Specifically for Rosh Hashanah, Irelander will be focusing on the concept of HaYom Harat Olam – today the world was created. “It’s about new beginnings,” he says. “If you think about the Western Wall, before the High Holidays, all the notes in its cracks are being removed to make space for new notes and new requests and wishes.” For Irelander, this year is about those “spiritual notes” within us, cleansing ourselves of the past ones to make space for the new.
Though he does intend to speak on the judicial overhaul, Irelander, who grew up in Netanya, Israel, will not take a stand on the political situation in his home country. “I will never bring politics into my pulpit,” he says. “As a rabbi, I will try to suggest something that can be done based on our Jewish tradition, not from a political point of view. I will leave that to my congregants.”
Rabbi Darryl Crystal
Rabbi Darryl Crystal, the interim rabbi at Temple Emanu-El in Marblehead, has a slightly different task than his colleagues. In addition to sharing relevant thoughts and teachings about the chag, he is also taking it on to honor the legacy of Rabbi David Meyer, who retired in June.
“I’ll talk about transition,” he says. “I try to write the sermons in a way that will be meaningful for each congregation. So, particularly [in] the sermon where I want to talk about transition, I’m going to talk a lot about all the wonderful things that have happened in this synagogue … I always acknowledge the legacy – in this case, Rabbi Meyer – of the rabbi that retired. That’s an important thing as interim … I’m affirming the legacy of the previous rabbi.”
In addition to his acknowledgement of Rabbi Meyer’s legacy and support of the congregation in that, Crystal will also address the general themes of the holiday such as “personal renewal” and the “power of repentance.” His third topic will be engaging with contemporary issues. “I imagine that I will touch on the issues of the great divisions in society, both in the United States and in Israel, and how we can work towards understanding that and responding to it,” he says.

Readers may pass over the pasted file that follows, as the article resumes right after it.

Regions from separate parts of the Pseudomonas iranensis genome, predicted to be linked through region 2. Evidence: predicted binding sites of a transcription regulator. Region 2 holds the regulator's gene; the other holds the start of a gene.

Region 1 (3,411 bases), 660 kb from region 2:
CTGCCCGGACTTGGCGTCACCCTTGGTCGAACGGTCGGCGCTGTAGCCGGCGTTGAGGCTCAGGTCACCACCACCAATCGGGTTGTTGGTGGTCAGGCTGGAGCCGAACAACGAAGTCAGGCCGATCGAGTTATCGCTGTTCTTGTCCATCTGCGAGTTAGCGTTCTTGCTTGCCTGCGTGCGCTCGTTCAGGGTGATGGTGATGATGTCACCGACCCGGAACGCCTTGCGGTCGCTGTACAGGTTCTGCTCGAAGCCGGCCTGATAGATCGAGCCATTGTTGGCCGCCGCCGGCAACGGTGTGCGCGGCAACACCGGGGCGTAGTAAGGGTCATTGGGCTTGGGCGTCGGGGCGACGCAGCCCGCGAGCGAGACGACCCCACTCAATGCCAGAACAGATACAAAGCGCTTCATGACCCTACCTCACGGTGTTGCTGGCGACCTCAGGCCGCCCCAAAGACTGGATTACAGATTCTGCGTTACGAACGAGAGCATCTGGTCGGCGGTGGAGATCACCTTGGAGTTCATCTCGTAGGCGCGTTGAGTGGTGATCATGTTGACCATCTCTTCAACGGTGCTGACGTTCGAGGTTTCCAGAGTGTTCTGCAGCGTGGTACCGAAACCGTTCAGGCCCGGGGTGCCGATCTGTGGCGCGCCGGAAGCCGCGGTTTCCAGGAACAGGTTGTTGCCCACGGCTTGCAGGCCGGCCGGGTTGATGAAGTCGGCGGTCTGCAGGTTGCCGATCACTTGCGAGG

Rabbi Richard Perlman
Rabbi Perlman of Temple Ner Tamid in Peabody has been giving High Holiday sermons on and off for 40 years (he’s been at Ner Tamid since 2016), but says he never ends up giving the sermon that he’s prepared. “What I’m planning on doing and what will happen are two different things,” he says. “Every year since I’ve been on the pulpit … I always start preparing my divrei Torah somewhere in the middle of the summer. I’ll say, ‘oh, I’ll talk about this, I’ll talk about that.’ And miraculously, something happens and changes everything. Usually, that happens the day or the week before. So I don’t really lock anything down until that time.”
Regardless of whatever events take place leading up to the chagim, Perlman always tries to focus some words on learning how to be better to each other. “The bottom line of any message that I try to put together … [is] about how we can have better relationships – not just with G-d,” he says.
Perlman wants his congregants to move beyond wanting to make amends with G-d and saying sorry for the bad things they’ve done this year. “The problem is, we keep leaving the word ‘us’ and ‘we’ out of the message. It’s ‘I, I, I,’ and I try to preach ‘we, we, we.’ I try to make sure that people understand that we live in a world where we all have differences of opinion, and it’s okay.”
Perlman will also be talking about Israel this year, but he intends to steer away from Israeli politics. “What I’ll talk about is the importance of making sure that eretz yisroel is there, is strong, and is taken care of,” he says. “So yes, I will be talking about that, but more than that, I will be talking about us.”